On top of that, I (or SOMEONE in the house, ahem, it doesn’t HAVE to be me every time, just saying) forgot to change the cat litter on Wednesday, and possibly the Sunday before that. So, in rebellion, our three cats spent yesterday while we were out leaving various land mines scattered throughout the house. So I got to clean those up, as well as change the litter and scrub out the box, etc.

By 8pm, I threw up my many-times-washed hands and cried, “I’M SICK OF POOP! NO MORE POOP FOR ME TODAY, OKAY?”

“I get it,” said my husband.

Thank God Alyssa’s last poop of the day was in her nighttime diaper.

So, I’m really, really sick of seeing and smelling and cleaning up poop. HOWEVER, my online buddy Elizabeth tagged me in a meme this morning, and I’ve been laughing about it on and off since 6am:

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hahahahahahahahahahahahahahahahahahahahahahasdhjfkaslkdfa

Full disclosure: I am 34 years old. And I’m giggling right now, yet again, looking at this. Which, I’m sure many of you are thinking, is too old to find this kind of thing funny.

Of course as kids everyone thinks poop, pee, farts, and butts are hilarious. One of the best middle grade novels I’ve ever read is The Day My Butt Went Psycho. You may remember some playground gems that included chants like “Milk milk lemonade, ’round the corner fudge is made, stick your finger up the hole, what comes out, a tootsie roll.” Some of my friends from childhood and I actually co-wrote songs about poop. Here are the lyrics to one of our masterpieces:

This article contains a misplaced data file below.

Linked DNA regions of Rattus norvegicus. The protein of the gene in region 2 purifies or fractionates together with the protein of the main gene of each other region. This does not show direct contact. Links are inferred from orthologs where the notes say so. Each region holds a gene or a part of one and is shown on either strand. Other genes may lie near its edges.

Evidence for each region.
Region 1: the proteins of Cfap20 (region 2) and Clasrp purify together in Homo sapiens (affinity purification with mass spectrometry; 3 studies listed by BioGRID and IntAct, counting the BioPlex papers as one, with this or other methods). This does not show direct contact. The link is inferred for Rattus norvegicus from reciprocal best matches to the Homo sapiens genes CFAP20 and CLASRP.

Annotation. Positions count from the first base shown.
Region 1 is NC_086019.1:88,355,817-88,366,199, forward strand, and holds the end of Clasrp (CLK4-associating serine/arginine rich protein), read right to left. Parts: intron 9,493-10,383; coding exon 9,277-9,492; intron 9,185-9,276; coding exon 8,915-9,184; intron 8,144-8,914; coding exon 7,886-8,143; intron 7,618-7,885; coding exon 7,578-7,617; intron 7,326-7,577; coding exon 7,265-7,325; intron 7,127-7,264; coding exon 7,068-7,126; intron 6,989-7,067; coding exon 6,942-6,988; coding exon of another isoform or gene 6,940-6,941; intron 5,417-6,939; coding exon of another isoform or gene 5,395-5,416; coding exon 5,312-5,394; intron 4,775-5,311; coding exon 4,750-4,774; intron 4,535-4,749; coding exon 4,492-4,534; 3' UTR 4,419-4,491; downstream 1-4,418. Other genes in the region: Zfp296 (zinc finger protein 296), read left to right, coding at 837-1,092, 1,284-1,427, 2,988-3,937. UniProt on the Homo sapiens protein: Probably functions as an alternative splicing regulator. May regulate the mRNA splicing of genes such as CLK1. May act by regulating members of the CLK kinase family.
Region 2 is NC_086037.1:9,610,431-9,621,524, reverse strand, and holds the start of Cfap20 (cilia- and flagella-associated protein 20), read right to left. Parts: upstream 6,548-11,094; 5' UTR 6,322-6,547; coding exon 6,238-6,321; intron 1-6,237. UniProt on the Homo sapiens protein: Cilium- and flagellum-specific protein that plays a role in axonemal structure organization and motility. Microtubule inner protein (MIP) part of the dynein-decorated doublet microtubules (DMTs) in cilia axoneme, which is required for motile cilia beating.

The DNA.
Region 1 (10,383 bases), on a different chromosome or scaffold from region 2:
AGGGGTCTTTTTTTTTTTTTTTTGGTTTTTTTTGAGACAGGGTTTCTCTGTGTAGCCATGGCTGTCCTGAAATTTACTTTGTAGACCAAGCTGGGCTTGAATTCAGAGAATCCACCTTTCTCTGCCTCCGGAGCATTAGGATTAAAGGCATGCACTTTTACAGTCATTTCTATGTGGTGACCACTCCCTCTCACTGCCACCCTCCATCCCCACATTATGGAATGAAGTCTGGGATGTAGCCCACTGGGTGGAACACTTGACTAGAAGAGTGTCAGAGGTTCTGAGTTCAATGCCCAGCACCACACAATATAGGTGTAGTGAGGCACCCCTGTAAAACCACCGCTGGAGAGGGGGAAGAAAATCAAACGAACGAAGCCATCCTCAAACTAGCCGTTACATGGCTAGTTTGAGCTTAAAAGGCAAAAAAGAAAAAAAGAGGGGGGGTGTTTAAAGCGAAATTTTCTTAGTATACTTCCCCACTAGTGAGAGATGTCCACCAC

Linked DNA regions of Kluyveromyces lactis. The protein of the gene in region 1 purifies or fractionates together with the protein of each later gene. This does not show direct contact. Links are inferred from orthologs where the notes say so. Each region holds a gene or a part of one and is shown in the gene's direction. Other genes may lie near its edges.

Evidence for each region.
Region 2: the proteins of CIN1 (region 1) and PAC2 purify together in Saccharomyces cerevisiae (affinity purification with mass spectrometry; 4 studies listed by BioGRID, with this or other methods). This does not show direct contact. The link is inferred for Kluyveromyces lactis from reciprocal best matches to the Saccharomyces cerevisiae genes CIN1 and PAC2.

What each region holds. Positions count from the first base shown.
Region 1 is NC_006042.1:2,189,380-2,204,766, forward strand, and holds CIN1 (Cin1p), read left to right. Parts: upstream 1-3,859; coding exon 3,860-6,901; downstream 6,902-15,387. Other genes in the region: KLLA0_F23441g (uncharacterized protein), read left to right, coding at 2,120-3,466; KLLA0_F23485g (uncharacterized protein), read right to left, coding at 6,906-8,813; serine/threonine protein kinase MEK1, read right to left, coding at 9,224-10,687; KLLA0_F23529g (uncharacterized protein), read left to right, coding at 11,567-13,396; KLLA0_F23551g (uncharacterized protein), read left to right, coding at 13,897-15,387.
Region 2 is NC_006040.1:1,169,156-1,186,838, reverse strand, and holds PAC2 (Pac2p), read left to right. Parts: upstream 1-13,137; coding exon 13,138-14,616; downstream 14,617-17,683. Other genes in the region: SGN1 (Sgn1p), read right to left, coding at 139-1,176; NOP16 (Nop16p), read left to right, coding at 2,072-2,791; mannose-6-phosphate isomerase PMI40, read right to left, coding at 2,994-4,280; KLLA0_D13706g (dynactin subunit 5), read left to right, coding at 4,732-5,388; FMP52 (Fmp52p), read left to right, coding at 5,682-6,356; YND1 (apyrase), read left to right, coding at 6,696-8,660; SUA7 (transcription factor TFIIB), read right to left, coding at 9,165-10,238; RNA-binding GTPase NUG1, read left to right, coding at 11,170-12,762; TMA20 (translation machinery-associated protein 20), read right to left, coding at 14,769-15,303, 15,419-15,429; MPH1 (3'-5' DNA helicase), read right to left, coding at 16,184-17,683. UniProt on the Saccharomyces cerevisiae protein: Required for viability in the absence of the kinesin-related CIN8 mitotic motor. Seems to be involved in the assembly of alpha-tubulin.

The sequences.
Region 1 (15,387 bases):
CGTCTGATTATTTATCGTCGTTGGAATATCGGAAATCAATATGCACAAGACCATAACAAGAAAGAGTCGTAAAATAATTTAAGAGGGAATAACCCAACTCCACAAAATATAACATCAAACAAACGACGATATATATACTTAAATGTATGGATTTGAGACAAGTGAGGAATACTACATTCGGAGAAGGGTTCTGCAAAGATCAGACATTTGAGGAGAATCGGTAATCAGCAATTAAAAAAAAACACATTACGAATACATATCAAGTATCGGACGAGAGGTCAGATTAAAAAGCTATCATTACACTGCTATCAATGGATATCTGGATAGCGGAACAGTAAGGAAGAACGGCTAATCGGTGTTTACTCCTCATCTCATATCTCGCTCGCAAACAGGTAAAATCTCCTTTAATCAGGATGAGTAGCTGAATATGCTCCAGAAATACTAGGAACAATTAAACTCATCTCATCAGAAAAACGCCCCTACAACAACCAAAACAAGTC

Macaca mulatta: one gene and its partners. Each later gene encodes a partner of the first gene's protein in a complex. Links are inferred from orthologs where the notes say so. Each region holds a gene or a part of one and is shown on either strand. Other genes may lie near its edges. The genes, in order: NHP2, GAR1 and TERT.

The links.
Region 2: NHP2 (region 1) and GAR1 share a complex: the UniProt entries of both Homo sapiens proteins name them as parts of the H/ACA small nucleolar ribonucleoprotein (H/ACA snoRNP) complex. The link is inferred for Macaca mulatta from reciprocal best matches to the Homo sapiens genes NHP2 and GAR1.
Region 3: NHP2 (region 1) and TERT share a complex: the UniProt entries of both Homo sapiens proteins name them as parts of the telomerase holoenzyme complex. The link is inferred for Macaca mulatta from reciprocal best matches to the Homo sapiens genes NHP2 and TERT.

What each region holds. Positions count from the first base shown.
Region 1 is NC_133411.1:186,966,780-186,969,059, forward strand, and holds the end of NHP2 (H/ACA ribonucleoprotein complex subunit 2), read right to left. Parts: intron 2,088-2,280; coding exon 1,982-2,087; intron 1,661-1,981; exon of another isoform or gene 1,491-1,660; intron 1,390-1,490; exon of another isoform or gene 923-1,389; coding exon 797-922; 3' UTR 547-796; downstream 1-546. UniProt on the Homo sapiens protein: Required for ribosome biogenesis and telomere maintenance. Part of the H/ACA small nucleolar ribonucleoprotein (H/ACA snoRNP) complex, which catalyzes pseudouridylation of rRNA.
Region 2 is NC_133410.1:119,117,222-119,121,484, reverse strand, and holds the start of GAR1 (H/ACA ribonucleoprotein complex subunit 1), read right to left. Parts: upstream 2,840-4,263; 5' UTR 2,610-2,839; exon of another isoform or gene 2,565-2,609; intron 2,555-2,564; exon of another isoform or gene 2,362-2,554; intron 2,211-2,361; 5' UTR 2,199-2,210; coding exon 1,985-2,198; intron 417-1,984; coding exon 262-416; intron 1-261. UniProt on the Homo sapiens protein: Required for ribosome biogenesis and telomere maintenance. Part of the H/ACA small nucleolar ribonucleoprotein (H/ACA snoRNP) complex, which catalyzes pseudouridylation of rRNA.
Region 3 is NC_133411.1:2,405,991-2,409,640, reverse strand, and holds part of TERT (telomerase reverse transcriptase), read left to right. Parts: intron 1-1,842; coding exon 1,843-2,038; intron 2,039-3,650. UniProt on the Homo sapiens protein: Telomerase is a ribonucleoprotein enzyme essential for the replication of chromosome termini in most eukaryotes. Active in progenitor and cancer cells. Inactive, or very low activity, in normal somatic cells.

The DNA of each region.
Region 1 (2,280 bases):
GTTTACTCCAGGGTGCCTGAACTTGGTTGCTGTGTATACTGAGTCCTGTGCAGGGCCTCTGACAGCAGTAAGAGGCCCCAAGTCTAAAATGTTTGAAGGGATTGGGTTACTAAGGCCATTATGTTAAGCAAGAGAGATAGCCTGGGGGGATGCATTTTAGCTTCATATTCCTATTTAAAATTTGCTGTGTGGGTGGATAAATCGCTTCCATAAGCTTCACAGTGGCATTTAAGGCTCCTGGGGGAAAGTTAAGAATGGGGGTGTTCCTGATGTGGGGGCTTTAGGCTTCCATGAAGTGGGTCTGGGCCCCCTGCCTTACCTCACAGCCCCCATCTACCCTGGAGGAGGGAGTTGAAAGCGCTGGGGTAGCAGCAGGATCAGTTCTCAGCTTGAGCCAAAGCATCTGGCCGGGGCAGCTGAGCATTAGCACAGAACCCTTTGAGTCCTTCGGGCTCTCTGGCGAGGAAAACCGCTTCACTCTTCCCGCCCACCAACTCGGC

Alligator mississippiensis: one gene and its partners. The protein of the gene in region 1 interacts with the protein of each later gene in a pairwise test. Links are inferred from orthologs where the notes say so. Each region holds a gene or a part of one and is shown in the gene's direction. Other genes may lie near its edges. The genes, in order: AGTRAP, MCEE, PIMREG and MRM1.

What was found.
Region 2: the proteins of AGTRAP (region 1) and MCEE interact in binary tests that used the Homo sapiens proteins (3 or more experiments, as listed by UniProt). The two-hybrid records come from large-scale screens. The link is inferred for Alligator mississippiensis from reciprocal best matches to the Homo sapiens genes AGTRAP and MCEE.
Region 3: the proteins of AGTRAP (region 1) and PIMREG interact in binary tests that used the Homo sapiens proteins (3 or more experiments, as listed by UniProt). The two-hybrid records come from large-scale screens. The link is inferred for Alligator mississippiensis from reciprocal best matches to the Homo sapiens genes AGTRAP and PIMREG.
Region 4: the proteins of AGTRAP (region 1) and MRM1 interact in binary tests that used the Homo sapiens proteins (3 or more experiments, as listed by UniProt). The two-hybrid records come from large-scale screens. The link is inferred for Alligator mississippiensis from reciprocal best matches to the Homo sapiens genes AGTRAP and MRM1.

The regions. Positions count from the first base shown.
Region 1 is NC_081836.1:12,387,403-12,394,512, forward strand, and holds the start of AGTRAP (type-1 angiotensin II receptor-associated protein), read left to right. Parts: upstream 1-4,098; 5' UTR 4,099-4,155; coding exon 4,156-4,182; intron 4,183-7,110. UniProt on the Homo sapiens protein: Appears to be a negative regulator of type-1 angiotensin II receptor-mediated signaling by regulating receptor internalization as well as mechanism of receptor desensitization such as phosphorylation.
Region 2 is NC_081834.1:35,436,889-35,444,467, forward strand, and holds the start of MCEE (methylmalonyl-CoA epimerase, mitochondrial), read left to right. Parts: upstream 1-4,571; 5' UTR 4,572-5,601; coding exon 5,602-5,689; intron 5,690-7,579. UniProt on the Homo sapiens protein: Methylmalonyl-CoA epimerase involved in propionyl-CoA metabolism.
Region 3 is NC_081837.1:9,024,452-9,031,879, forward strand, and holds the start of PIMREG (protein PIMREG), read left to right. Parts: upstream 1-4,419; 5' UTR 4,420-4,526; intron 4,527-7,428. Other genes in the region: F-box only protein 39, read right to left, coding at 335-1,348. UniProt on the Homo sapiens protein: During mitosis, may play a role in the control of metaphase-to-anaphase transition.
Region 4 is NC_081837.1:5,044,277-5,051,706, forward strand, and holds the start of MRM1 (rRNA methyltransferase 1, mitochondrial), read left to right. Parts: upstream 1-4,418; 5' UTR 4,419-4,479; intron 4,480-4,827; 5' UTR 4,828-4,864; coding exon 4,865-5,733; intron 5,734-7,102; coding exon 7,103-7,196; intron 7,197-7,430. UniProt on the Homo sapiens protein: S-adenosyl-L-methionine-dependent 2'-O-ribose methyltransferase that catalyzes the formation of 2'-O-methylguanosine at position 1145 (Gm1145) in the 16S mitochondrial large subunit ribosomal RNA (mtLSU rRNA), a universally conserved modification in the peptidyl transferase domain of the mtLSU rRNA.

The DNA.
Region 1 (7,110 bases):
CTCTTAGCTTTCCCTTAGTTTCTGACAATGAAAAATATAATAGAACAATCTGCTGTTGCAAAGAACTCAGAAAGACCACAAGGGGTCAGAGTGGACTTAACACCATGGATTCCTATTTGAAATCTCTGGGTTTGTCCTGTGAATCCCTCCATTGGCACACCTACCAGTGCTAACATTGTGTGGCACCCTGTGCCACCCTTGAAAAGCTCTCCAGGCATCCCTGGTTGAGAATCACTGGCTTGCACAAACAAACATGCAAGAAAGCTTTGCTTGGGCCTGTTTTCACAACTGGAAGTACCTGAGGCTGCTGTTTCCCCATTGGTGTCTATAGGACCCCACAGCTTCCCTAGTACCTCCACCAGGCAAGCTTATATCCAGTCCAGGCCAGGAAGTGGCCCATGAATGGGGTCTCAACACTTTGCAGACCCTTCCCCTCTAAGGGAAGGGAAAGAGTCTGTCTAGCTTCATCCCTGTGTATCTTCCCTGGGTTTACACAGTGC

Poop potty pee

Oh poop poop poop

Poop potty pee

Oh poop poop poop

Poop potty pee

Oh poop poop poop

POOP! POTTY! PEE!

If you made it through this post so far without laughing, congratulations. You are a smarter and more sophisticated person than me. But you may also be dead inside, just saying.

I have a coworker who literally laughs every time I say “duty.” She’s older than me, and always feels like she has to explain herself or apologize for having a middle school style sense of humor. Obviously, I’m not going to judge her, because I think it’s funny too. Another of my coworkers and I were talking about how we both had diarrhea over the weekend (I love my job) and we started messaging each other refrains from the famous Diarrhea Song, which, by the way, has its own official website. This one was our favorite:

When you lie down for siesta
and your ass has a fiesta…

Diarrhea (toot toot) diarrhea

So now we say things like, “I ate at Red Lobster this weekend and my ass had a fiesta” or “I’m home with an ass fiesta.”

She kept asking me, “Is there something wrong with us that we think this is funny?”

Well, I declare here and now before the whole internet, that if thinking the Diarrhea Song is funny is wrong, then I don’t want to be right!

I just don’t think anyone should be in a hurry to grow up so much. There’s a universal quality to toilet humor. We all have to do it. Kim Kardashian poops. Many of us have to clean it up (not Kim, she can pay someone to do that, which is why she sucks). If you can’t find the humor in poop then all you’re left with is… shit.

Feel free to judge me. I sorta do hate myself a bit for enjoying toilet humor. I know what sophisticated people I respect would say about me. But I can’t live a lie, either.

There is a time and a place for everything. There is a time to sow, a time to reap, a time to use intellectual wit and dry, complex humor, and a time to laugh at farts.

And that time is NOW. Enjoy one of my favorite songs from Bob’s Burgers. 

Basking in the Holidaze…

We’re in that weird time in between Christmas and New Years where, traditionally, I have either played whatever video game I got for Christmas for several days straight, or have done other activities all while hating myself for being fat and unproductive. There’s this great Sylvia Plath quote from The Bell Jar.